A Chinese Nationalist Party (KMT) caucus member yesterday said the caucus would prioritize a proposed amendment to the Local Government Act (地方制度法) by April, a move seen by many as paving the way for the merger between Taichung City and Taichung County.
KMT caucus whip Lin Yi-shih (林益世) told reporters that the caucus hoped the proposed amendment would clear the legislative floor by mid-April.
The proposal, approved by the Executive Yuan on Nov. 20, would allow cities and counties to merge into special municipalities.
The act only allows non-merged cities or counties to become a special municipality.
The Executive Yuan said the merger between Taichung City and Taichung County could be complete by Dec. 25 next year at the earliest.
President Ma Ying-jeou (馬英九) previously promised to complete the merger between Taichung City and Taichung County during his first term of office.
When asked for comment, Democratic Progressive Party (DPP) caucus whip Ker Chien-ming (柯建銘) said the legislature should also pass the draft administrative zoning act and amend the Act Governing the Allocation of Government Revenues and Expenditures (財政收支劃分法) as reorganization of the nation’s administrative regions would affect the financing of local governments.
However, Lin said he was concerned that the progress of the proposed amendment to the Local Government Act might be delayed if the KMT adopted the DPP’s suggestion.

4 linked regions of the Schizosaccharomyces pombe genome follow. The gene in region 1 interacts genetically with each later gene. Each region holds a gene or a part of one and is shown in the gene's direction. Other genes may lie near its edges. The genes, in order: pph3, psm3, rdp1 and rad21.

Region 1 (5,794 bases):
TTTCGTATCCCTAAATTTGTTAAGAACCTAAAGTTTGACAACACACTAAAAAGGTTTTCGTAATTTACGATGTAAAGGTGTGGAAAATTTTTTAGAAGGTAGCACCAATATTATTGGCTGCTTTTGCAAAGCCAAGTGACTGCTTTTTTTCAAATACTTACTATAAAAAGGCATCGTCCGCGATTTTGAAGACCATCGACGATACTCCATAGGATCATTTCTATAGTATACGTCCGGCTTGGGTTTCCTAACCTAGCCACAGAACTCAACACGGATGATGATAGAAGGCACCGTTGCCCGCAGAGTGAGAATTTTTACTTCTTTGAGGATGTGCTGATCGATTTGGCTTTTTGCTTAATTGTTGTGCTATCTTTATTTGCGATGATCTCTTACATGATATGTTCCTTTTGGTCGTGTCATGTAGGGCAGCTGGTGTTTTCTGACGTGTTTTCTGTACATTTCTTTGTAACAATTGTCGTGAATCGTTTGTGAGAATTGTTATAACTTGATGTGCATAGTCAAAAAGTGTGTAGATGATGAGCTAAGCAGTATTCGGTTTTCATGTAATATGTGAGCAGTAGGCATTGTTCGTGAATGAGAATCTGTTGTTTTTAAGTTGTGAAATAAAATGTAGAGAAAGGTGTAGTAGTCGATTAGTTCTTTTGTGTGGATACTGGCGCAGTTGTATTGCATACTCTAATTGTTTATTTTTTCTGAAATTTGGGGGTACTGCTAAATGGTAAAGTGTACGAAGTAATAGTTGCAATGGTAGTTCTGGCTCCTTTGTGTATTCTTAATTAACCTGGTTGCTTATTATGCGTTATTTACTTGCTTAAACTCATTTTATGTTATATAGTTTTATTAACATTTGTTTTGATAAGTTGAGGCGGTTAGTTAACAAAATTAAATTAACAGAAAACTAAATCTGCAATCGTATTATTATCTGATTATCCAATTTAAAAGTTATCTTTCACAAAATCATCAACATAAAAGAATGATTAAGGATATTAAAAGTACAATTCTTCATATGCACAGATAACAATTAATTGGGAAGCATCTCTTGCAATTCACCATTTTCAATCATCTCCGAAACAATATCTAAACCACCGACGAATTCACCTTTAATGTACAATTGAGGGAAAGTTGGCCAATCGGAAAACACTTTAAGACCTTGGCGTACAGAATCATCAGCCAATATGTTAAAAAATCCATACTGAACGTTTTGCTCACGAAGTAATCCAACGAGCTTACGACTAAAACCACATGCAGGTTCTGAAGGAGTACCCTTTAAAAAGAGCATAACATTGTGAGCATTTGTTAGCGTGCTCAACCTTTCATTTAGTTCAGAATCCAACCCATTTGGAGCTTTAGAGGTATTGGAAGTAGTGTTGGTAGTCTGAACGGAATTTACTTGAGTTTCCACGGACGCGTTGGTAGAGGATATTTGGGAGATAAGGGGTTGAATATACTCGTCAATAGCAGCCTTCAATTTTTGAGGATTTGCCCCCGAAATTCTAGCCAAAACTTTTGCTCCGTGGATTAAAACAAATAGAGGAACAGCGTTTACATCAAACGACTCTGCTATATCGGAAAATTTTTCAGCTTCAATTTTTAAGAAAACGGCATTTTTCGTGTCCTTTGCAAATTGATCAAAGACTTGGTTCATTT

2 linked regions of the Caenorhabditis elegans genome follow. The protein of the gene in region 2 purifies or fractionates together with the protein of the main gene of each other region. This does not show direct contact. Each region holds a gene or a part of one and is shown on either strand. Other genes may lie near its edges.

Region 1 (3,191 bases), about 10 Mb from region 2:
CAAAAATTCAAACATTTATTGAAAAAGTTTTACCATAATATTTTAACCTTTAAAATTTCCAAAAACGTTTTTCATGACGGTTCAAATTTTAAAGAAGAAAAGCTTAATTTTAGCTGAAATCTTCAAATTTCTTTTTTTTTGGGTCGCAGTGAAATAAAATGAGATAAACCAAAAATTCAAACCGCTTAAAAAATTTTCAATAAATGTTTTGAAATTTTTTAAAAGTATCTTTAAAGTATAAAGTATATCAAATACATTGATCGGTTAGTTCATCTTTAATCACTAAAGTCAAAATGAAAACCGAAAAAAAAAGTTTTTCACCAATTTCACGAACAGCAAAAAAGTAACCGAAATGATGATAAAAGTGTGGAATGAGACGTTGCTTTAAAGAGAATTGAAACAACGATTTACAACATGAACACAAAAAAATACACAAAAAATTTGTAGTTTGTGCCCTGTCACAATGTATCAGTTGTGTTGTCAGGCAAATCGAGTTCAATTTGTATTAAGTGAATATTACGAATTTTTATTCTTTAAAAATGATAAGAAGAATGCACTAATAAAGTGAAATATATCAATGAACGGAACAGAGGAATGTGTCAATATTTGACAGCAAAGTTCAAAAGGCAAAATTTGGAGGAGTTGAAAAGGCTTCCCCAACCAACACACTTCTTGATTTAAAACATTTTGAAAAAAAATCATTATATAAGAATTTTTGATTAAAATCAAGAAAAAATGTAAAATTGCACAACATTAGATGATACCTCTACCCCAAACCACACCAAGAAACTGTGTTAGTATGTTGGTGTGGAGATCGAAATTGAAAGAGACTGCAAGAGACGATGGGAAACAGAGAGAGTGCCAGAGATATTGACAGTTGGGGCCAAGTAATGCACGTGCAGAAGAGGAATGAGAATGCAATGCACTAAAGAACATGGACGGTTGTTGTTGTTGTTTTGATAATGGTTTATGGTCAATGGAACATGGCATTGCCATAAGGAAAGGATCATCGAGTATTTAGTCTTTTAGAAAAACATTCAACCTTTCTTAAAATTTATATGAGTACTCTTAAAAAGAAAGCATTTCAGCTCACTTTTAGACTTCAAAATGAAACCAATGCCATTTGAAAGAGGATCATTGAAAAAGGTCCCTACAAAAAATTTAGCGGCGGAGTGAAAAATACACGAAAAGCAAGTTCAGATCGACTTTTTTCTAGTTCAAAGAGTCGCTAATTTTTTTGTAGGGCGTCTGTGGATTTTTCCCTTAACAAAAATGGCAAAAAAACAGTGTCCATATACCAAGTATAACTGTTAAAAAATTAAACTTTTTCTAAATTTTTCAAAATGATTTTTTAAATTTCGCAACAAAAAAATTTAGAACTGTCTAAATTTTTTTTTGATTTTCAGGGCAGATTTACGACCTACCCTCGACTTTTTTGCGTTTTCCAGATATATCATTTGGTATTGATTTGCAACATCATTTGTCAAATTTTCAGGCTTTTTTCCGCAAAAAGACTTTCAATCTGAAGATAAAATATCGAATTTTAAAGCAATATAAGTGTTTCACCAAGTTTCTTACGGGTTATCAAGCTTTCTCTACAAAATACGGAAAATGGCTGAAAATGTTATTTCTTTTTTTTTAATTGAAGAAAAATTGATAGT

“We will negotiate with them [the DPP] and see how to best meet the needs of the nation,” Lin said.
Lin also dismissed media speculation that the caucus decided to prioritize the proposed amendment to the Local Government Act because the KMT was eyeing the upcoming city mayor and county commissioner elections.
The Ministry of the Interior said on Nov. 20 that Taichung Mayor Jason Hu (胡志強), who is serving his second term, would be entitled to run for mayor of the new special municipality if Taichung City and Taichung County were successfully merged.
Although reorganizing the nation’s administrative regions would indeed affect the support strongholds of each political party, the caucus was only trying to better reorganize the nation’s land and did not have elections in mind, Lin said.
“We will also prioritize other bills. Bills such as the government’s special budget request of a maximum of NT$500 billion [US$14.8 billion] to boost the economy for the next four years are of equal importance,” he said.